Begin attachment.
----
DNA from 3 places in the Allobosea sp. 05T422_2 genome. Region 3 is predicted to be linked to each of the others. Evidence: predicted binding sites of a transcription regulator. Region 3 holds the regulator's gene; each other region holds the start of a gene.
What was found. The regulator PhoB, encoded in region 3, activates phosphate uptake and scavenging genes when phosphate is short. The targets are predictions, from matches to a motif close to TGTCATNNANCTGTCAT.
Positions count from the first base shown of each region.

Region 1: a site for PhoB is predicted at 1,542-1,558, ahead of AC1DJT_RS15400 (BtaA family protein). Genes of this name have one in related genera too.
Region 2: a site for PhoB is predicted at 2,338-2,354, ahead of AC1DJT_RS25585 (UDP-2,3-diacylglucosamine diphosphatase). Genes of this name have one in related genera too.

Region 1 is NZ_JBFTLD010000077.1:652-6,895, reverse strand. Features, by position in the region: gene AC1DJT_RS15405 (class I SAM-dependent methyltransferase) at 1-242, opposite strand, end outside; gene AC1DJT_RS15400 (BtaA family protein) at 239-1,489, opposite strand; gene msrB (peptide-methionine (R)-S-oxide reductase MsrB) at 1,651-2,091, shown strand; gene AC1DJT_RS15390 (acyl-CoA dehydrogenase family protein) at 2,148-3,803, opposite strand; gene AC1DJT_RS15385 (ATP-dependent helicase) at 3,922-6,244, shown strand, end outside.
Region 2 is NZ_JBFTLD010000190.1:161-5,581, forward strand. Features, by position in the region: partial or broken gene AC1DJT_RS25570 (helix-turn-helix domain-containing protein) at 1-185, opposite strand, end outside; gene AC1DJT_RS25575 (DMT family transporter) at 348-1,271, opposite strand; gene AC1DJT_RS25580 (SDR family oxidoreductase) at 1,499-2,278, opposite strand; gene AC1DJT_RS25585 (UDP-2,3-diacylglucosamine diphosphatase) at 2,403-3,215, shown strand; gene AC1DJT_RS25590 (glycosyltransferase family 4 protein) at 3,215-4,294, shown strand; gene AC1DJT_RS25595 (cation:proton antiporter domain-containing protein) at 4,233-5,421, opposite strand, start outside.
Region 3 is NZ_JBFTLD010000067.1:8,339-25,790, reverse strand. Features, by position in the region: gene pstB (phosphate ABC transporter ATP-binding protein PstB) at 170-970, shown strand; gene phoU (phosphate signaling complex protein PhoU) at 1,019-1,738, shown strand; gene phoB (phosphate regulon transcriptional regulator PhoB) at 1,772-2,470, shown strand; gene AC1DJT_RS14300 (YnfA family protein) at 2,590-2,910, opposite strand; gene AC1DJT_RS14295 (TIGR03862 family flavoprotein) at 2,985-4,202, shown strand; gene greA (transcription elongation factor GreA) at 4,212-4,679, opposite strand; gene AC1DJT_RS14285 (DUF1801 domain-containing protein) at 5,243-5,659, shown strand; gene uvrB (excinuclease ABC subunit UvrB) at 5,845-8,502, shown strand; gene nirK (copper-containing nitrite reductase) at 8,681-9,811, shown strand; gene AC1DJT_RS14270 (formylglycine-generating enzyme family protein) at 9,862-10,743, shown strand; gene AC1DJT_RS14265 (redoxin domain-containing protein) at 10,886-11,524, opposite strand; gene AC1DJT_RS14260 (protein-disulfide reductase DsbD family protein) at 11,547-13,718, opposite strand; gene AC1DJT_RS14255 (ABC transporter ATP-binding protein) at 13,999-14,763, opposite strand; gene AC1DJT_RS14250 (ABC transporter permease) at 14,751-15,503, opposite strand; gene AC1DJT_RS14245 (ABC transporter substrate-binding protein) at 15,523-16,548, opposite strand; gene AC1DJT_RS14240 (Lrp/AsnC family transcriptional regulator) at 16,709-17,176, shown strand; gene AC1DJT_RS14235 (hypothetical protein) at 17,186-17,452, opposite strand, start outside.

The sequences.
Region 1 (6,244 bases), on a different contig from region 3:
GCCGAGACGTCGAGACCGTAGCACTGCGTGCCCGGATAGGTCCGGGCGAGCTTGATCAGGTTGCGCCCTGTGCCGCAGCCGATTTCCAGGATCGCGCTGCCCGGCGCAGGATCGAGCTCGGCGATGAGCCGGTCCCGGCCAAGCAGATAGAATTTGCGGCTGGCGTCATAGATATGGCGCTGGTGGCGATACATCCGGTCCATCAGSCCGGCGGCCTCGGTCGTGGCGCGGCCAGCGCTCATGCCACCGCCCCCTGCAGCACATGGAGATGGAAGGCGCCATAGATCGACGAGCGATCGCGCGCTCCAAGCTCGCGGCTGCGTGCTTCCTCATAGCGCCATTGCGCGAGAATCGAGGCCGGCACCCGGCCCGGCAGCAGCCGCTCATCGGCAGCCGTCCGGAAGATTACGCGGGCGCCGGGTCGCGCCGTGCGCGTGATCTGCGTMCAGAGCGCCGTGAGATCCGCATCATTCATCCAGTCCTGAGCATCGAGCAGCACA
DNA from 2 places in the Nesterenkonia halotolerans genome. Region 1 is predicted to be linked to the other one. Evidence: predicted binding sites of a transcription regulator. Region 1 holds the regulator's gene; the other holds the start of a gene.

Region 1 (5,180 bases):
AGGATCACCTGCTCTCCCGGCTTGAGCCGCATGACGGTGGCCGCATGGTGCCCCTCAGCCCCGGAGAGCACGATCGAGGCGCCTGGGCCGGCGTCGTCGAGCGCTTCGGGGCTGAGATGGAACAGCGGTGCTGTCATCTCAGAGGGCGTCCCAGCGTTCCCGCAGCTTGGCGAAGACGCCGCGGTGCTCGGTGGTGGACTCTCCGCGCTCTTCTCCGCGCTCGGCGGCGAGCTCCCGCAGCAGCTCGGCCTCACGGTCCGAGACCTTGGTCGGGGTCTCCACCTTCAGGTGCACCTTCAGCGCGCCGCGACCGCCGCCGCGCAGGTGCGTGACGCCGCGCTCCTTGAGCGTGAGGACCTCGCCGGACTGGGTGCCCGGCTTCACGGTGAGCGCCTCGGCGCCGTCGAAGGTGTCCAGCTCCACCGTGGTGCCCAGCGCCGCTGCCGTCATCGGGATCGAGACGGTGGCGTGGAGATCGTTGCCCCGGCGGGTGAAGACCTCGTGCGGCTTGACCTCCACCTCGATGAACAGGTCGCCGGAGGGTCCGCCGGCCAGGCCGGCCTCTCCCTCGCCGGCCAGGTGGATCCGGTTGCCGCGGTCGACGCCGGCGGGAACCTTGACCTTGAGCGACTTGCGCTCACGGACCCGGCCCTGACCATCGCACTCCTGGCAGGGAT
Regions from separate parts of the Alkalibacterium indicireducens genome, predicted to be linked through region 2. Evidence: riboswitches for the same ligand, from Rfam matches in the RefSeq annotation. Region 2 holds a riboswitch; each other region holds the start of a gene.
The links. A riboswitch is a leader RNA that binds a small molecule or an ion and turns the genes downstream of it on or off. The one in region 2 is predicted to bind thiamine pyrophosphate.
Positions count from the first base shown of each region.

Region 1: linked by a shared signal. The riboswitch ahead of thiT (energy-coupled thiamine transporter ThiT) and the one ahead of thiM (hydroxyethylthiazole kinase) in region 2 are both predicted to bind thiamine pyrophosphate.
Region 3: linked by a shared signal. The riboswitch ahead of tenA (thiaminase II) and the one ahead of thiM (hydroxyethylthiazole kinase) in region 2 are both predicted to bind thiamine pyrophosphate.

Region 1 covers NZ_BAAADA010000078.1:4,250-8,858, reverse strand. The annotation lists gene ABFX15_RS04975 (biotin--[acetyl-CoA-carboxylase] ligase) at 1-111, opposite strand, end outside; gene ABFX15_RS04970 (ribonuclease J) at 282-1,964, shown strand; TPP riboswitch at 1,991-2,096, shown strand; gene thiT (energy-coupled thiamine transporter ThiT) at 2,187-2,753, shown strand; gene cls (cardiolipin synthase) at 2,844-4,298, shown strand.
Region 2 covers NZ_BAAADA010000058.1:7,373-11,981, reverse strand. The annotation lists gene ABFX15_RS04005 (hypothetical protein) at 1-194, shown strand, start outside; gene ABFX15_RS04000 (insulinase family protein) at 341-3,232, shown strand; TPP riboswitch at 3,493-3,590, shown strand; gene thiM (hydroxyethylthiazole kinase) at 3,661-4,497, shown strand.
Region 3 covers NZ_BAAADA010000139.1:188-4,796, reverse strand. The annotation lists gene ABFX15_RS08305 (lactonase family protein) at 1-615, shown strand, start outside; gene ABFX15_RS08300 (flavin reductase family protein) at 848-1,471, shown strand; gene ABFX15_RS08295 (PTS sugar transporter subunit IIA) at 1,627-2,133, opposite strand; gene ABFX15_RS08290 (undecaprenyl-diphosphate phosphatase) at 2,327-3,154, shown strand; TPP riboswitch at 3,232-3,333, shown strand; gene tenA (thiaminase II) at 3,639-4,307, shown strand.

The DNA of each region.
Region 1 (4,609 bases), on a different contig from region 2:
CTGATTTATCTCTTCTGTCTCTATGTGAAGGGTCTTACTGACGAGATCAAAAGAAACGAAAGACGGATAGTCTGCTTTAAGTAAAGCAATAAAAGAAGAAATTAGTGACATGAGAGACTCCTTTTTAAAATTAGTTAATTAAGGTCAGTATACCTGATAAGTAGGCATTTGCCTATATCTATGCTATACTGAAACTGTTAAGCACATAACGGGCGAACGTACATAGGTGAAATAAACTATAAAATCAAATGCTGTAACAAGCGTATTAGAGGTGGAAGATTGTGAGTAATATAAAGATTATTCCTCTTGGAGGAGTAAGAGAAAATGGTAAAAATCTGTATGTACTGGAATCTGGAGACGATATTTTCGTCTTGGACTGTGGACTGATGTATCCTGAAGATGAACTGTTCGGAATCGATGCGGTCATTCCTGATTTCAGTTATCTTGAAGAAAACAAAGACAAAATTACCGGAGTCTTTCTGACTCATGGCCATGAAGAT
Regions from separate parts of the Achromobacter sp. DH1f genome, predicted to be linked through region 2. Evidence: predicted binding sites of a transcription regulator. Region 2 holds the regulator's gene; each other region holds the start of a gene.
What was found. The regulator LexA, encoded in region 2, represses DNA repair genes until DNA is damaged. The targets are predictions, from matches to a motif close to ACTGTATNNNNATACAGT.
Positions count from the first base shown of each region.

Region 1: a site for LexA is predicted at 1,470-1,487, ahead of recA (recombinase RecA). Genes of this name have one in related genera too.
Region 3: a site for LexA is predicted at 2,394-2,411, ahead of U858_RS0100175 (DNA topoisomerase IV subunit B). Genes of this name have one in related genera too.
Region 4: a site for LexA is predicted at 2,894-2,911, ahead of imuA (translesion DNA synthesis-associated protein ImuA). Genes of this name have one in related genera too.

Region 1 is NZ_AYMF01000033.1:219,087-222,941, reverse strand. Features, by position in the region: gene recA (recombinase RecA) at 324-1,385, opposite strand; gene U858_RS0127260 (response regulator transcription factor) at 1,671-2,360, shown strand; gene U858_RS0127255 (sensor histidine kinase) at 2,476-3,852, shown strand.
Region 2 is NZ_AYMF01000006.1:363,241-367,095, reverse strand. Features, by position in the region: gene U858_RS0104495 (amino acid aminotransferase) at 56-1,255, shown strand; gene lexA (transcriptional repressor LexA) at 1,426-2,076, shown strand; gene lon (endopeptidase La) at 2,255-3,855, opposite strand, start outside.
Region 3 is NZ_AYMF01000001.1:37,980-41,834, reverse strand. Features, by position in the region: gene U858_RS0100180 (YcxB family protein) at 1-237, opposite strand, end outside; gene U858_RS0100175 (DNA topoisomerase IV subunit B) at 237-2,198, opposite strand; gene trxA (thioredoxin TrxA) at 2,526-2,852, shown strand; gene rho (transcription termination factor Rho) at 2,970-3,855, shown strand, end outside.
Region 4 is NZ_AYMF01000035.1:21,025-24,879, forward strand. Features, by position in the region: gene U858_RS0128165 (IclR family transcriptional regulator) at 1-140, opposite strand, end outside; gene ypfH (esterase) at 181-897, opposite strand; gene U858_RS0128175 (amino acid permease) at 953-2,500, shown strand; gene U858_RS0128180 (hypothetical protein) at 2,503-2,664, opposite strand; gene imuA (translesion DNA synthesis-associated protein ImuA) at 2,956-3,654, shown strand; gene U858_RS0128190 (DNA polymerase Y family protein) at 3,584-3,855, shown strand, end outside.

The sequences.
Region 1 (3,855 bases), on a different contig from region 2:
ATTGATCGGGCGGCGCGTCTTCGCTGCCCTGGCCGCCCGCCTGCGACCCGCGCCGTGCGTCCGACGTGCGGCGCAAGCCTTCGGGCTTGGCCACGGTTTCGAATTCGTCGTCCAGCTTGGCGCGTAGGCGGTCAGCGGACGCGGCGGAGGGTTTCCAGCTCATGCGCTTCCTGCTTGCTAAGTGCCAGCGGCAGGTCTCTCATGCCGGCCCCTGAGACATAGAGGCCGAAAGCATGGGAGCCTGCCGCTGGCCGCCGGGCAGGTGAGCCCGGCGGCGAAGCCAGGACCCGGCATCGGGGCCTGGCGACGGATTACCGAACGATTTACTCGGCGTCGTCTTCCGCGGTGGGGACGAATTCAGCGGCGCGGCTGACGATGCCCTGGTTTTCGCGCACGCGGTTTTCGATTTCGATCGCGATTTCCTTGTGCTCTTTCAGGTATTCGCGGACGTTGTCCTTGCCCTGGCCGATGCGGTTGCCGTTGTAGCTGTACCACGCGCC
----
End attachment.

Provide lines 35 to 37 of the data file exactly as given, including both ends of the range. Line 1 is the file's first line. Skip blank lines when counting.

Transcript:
Region 4 is NZ_AYMF01000035.1:21,025-24,879, forward strand. Features, by position in the region: gene U858_RS0128165 (IclR family transcriptional regulator) at 1-140, opposite strand, end outside; gene ypfH (esterase) at 181-897, opposite strand; gene U858_RS0128175 (amino acid permease) at 953-2,500, shown strand; gene U858_RS0128180 (hypothetical protein) at 2,503-2,664, opposite strand; gene imuA (translesion DNA synthesis-associated protein ImuA) at 2,956-3,654, shown strand; gene U858_RS0128190 (DNA polymerase Y family protein) at 3,584-3,855, shown strand, end outside.

The sequences.
Region 1 (3,855 bases), on a different contig from region 2: